Once the domain of American lagers like Budweiser and Miller, aluminum cans have grown from craft beer novelty to the preferred delivery system for many small breweries.
The appeal is that cans keep beer fresh by sealing out oxygen and light, are easier to chill, carry and recycle, and are more environmentally friendly to ship and store. But there’s also the cool factor, with can designs now rivaling bottle labels in creativity.
Colorado’s Oskar Blues was the pioneer, first packaging its iconic Dale’s Pale Ale on a newly developed small canning system in 2002. A decade later, Marietta’s Red Hare was the first Georgia craft brewery to install a canning line, releasing its Long Day Lager in cans in 2012.
Two of Georgia’s newest and most adventurous breweries, Creature Comforts and Orpheus, recently joined the canned beer ranks, after getting started with portfolios that included only kegged draft beer.
Creature Comforts, which opened in a remodeled tire store in downtown Athens in May, set up its canning line in early September and launched its first two canned beers, juicy, fruity Tropicália American IPA and tart, refreshing Athena Berliner Weisse, in early November. The brewery also doubled its capacity in anticipation of the canned demand.
“Being an IPA, Tropicália is about 50 percent of our business, which is pretty standard with the craft industry, so getting that one out there in cans made perfect sense,” says Creature Comforts CEO, Chris Herron.“Putting the Berliner Weisse in a can was something a little different. Athena is a year-round offering that kind of helps show off the other side of our brewery, the Brettanomyces and barrel-aged and sour beers, to as many people as possible.”
Herron says canned beer was part of the Creature Comforts business plan from day one.
“We ordered the canning line prior to opening. It was just a matter of how long it takes, because there’s a waiting list to get them right now. But it was worth the wait, because we truly believe it’s the superior packaging, especially for a small craft brewery.”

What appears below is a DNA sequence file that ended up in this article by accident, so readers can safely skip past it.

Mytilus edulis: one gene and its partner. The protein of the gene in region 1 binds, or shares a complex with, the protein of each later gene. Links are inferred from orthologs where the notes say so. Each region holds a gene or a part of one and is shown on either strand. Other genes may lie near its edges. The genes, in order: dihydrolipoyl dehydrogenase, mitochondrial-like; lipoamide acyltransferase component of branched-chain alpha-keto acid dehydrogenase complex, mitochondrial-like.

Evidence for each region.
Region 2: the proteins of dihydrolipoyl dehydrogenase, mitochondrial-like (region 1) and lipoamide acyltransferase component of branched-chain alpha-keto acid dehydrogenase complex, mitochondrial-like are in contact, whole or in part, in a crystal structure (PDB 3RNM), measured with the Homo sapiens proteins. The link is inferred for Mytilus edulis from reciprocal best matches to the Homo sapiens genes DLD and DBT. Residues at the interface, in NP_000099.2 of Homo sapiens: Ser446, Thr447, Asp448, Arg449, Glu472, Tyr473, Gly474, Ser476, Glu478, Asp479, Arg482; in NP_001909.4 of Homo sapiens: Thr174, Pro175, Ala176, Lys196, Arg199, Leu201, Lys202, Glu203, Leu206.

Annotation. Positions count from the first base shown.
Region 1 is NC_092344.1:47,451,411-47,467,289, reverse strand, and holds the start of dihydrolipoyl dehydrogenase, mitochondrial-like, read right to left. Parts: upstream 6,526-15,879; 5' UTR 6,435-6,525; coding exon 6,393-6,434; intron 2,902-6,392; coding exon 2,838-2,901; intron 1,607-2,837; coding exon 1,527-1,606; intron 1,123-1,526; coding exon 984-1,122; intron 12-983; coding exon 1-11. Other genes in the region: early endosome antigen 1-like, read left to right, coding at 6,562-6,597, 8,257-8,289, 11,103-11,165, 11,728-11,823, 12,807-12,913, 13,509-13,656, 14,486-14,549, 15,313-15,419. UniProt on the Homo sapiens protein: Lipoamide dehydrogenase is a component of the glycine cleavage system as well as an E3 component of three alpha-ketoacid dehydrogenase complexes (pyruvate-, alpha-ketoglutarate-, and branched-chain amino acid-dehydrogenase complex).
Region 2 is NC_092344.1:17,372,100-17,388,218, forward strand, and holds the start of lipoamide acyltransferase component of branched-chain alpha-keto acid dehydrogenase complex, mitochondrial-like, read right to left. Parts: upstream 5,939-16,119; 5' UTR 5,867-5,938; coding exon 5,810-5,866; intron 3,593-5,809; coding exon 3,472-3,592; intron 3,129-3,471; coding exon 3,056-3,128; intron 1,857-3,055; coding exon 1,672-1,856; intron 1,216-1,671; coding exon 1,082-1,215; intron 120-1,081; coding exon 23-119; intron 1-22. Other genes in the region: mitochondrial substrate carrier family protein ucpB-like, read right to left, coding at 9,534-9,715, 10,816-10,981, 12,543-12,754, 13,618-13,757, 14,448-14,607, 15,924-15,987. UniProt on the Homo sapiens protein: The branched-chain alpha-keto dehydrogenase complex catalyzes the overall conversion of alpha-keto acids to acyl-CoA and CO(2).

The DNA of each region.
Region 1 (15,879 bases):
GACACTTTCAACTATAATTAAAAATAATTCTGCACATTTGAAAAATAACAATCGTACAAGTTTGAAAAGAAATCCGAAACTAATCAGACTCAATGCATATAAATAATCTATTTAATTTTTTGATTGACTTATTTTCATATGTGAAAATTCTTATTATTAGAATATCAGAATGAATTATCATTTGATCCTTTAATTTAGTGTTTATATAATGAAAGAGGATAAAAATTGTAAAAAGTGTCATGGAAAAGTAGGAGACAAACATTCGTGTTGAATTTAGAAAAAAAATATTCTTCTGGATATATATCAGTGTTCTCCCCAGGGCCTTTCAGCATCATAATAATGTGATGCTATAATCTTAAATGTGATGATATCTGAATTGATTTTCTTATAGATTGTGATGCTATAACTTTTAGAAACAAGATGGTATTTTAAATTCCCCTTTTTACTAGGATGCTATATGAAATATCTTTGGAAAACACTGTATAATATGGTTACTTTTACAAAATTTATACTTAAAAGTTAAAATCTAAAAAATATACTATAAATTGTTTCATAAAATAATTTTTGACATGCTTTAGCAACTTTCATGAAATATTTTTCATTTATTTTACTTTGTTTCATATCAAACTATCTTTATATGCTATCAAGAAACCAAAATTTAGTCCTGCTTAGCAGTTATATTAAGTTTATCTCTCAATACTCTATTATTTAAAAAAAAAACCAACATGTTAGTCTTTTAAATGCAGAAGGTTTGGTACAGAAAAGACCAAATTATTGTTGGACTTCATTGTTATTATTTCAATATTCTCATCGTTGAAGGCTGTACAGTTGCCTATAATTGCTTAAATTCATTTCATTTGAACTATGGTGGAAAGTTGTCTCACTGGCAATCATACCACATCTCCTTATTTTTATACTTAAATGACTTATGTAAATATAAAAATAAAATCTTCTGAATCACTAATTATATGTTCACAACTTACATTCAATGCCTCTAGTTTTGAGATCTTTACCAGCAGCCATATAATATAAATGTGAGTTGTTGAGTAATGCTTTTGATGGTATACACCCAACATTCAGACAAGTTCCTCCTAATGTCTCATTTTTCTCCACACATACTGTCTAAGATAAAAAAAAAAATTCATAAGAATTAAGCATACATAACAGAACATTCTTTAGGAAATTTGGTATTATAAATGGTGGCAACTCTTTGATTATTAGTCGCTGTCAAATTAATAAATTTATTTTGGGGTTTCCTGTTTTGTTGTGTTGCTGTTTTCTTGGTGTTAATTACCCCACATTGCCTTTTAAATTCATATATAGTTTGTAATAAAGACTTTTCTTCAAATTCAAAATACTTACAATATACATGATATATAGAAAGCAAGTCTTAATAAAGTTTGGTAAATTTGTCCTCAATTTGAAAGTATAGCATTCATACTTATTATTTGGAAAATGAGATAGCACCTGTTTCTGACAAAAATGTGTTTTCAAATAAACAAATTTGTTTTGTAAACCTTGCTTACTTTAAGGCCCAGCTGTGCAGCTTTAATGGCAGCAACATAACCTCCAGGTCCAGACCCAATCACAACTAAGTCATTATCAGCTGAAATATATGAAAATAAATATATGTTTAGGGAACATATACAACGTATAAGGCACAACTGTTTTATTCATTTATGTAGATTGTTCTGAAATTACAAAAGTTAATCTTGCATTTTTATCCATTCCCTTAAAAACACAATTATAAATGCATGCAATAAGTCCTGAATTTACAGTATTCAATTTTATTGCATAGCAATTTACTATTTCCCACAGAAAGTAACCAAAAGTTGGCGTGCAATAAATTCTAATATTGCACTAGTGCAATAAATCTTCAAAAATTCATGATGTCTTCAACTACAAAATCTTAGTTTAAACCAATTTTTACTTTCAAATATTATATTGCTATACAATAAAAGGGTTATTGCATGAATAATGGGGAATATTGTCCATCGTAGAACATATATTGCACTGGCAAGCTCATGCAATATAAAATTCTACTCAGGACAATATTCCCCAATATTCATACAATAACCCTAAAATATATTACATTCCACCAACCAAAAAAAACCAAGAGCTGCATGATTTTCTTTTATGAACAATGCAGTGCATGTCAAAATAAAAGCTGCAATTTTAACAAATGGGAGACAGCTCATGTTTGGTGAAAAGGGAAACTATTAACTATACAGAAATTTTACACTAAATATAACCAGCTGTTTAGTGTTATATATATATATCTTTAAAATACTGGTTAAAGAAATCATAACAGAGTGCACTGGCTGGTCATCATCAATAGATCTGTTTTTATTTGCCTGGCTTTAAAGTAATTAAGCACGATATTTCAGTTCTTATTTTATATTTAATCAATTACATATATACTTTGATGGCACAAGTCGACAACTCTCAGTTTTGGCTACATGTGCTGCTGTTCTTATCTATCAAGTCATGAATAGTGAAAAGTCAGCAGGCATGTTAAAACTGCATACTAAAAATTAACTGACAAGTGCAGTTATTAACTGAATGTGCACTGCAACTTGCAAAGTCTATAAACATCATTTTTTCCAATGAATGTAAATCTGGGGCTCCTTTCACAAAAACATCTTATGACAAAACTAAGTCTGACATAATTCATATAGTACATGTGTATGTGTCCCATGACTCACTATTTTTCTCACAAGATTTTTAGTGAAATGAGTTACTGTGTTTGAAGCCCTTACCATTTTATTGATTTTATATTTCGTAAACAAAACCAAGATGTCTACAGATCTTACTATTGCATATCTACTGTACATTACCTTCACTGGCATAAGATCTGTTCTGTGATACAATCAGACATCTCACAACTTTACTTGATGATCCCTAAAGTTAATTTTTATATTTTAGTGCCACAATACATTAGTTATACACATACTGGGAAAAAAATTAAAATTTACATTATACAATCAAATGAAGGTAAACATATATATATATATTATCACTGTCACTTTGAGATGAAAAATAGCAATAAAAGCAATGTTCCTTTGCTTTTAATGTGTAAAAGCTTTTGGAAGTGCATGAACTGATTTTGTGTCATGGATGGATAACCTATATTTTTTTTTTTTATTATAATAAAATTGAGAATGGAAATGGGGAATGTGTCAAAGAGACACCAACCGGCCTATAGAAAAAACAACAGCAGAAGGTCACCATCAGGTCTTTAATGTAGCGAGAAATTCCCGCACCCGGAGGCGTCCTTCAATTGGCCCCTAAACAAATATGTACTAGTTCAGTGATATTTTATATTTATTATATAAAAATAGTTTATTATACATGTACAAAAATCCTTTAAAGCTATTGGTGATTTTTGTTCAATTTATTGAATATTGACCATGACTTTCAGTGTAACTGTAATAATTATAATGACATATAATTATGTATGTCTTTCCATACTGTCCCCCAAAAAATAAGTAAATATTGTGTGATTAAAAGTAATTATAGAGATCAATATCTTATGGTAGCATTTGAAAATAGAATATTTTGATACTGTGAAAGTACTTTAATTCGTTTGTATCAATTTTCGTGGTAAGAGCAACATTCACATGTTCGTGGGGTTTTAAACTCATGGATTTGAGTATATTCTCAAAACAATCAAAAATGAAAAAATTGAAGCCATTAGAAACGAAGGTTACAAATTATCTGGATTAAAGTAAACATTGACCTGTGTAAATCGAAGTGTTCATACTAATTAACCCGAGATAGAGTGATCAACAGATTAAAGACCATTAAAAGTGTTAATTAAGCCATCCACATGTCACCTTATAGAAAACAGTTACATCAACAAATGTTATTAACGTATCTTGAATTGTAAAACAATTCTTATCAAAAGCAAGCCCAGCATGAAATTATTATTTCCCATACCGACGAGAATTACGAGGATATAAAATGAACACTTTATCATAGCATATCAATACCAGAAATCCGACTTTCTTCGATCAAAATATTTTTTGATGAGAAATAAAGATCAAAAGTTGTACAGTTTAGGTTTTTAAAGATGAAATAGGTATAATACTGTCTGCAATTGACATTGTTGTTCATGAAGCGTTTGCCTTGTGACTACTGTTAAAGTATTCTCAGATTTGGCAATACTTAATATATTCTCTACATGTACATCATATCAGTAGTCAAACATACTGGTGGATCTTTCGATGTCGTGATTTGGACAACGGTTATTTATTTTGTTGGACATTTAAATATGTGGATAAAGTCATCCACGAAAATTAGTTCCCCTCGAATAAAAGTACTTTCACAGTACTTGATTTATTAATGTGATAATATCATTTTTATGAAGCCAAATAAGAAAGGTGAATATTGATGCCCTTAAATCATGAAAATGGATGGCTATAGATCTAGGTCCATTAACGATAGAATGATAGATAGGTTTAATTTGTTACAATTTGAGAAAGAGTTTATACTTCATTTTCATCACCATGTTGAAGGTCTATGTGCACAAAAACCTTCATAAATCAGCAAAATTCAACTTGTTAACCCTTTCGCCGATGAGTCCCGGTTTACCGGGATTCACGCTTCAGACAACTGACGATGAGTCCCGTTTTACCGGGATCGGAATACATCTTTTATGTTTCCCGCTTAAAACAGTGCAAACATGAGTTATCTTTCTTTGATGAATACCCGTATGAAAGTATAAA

Atlanta’s Orpheus Brewing, which debuted on Memorial Day with a brewery that overlooks sections of the Atlanta Beltline and Piedmont Park, specializes in Belgian-style saisons, sour and barrel-aged beers. In early November, Orpheus released its two flagship beers in cans, Atalanta, a tart, sour mash saison with fresh plum juice, and Lyric Ale, a hoppier saison. Each is decorated with designs by Atlanta artists.
“It was awesome getting those out in cans,” says Orpheus founder and brewmaster, Jason Pellett. “They are selling fast and it’s in places that we couldn’t be otherwise. The sour stuff is easier to sell at retail than it is in some bars and restaurants on draft.”
Like Creature Comforts, Orpheus recently expanded its production capacity, but has yet to install its own canning line. Instead it uses Chattanooga, Tenn.-based Toucan Mobile Canning, which trucks its canning line to the brewery to package beers on-site. Pellett sees Toucan as another sign of the growth of craft brewing and the vitality of craft beer in cans.
“There have been mobile bottlers doing wine for a long time,” Pellett says.“This a great thing for small breweries. They can do 80-90 barrels in a day, which translates to about 1,200 cases of beer. We’re planing to have them come back every three weeks or so to do three days here. We see cans as the majority of our growth in the coming year. It really gets us into an amazing number of new places — more than I expected, really. And we will be canning more beers and seasonal sours soon.”
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